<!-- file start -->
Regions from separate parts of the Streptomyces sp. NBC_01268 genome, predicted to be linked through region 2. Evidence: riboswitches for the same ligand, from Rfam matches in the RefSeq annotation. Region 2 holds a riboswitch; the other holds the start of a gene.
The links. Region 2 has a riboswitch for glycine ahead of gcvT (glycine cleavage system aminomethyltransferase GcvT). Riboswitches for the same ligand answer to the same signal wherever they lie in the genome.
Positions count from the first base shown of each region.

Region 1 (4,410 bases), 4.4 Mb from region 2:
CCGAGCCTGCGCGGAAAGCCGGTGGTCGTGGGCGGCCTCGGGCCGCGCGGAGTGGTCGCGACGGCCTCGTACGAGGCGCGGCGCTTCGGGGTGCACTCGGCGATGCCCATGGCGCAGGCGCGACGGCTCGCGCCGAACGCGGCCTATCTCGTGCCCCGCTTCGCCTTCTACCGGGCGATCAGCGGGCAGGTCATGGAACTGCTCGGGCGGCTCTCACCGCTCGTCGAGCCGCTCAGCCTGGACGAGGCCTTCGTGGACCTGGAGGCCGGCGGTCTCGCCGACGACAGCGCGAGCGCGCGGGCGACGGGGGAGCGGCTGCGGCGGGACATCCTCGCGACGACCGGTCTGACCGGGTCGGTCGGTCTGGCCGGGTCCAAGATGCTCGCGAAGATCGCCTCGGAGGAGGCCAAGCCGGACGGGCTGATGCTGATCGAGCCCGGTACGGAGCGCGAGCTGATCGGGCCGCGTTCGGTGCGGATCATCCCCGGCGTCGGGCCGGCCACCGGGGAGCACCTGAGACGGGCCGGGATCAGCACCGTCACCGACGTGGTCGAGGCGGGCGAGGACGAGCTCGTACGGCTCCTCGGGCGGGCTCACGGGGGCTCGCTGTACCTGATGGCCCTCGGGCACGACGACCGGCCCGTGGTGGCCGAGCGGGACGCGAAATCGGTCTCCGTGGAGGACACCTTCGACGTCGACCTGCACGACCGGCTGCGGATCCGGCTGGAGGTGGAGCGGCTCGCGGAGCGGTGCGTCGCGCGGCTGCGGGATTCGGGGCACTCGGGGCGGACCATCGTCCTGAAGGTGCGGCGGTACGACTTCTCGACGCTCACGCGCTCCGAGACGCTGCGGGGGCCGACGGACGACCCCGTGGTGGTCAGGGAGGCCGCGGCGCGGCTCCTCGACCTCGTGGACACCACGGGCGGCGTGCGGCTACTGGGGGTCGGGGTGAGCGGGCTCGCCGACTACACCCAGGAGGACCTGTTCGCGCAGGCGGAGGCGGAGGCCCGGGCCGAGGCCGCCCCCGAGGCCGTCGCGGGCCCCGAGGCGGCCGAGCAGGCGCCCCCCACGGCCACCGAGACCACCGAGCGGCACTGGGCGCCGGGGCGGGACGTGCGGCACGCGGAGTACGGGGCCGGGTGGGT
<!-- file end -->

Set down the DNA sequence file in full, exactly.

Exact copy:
Regions from separate parts of the Streptomyces sp. NBC_01268 genome, predicted to be linked through region 2. Evidence: riboswitches for the same ligand, from Rfam matches in the RefSeq annotation. Region 2 holds a riboswitch; the other holds the start of a gene.
The links. Region 2 has a riboswitch for glycine ahead of gcvT (glycine cleavage system aminomethyltransferase GcvT). Riboswitches for the same ligand answer to the same signal wherever they lie in the genome.
Positions count from the first base shown of each region.

Region 1 (4,410 bases), 4.4 Mb from region 2:
CCGAGCCTGCGCGGAAAGCCGGTGGTCGTGGGCGGCCTCGGGCCGCGCGGAGTGGTCGCGACGGCCTCGTACGAGGCGCGGCGCTTCGGGGTGCACTCGGCGATGCCCATGGCGCAGGCGCGACGGCTCGCGCCGAACGCGGCCTATCTCGTGCCCCGCTTCGCCTTCTACCGGGCGATCAGCGGGCAGGTCATGGAACTGCTCGGGCGGCTCTCACCGCTCGTCGAGCCGCTCAGCCTGGACGAGGCCTTCGTGGACCTGGAGGCCGGCGGTCTCGCCGACGACAGCGCGAGCGCGCGGGCGACGGGGGAGCGGCTGCGGCGGGACATCCTCGCGACGACCGGTCTGACCGGGTCGGTCGGTCTGGCCGGGTCCAAGATGCTCGCGAAGATCGCCTCGGAGGAGGCCAAGCCGGACGGGCTGATGCTGATCGAGCCCGGTACGGAGCGCGAGCTGATCGGGCCGCGTTCGGTGCGGATCATCCCCGGCGTCGGGCCGGCCACCGGGGAGCACCTGAGACGGGCCGGGATCAGCACCGTCACCGACGTGGTCGAGGCGGGCGAGGACGAGCTCGTACGGCTCCTCGGGCGGGCTCACGGGGGCTCGCTGTACCTGATGGCCCTCGGGCACGACGACCGGCCCGTGGTGGCCGAGCGGGACGCGAAATCGGTCTCCGTGGAGGACACCTTCGACGTCGACCTGCACGACCGGCTGCGGATCCGGCTGGAGGTGGAGCGGCTCGCGGAGCGGTGCGTCGCGCGGCTGCGGGATTCGGGGCACTCGGGGCGGACCATCGTCCTGAAGGTGCGGCGGTACGACTTCTCGACGCTCACGCGCTCCGAGACGCTGCGGGGGCCGACGGACGACCCCGTGGTGGTCAGGGAGGCCGCGGCGCGGCTCCTCGACCTCGTGGACACCACGGGCGGCGTGCGGCTACTGGGGGTCGGGGTGAGCGGGCTCGCCGACTACACCCAGGAGGACCTGTTCGCGCAGGCGGAGGCGGAGGCCCGGGCCGAGGCCGCCCCCGAGGCCGTCGCGGGCCCCGAGGCGGCCGAGCAGGCGCCCCCCACGGCCACCGAGACCACCGAGCGGCACTGGGCGCCGGGGCGGGACGTGCGGCACGCGGAGTACGGGGCCGGGTGGGT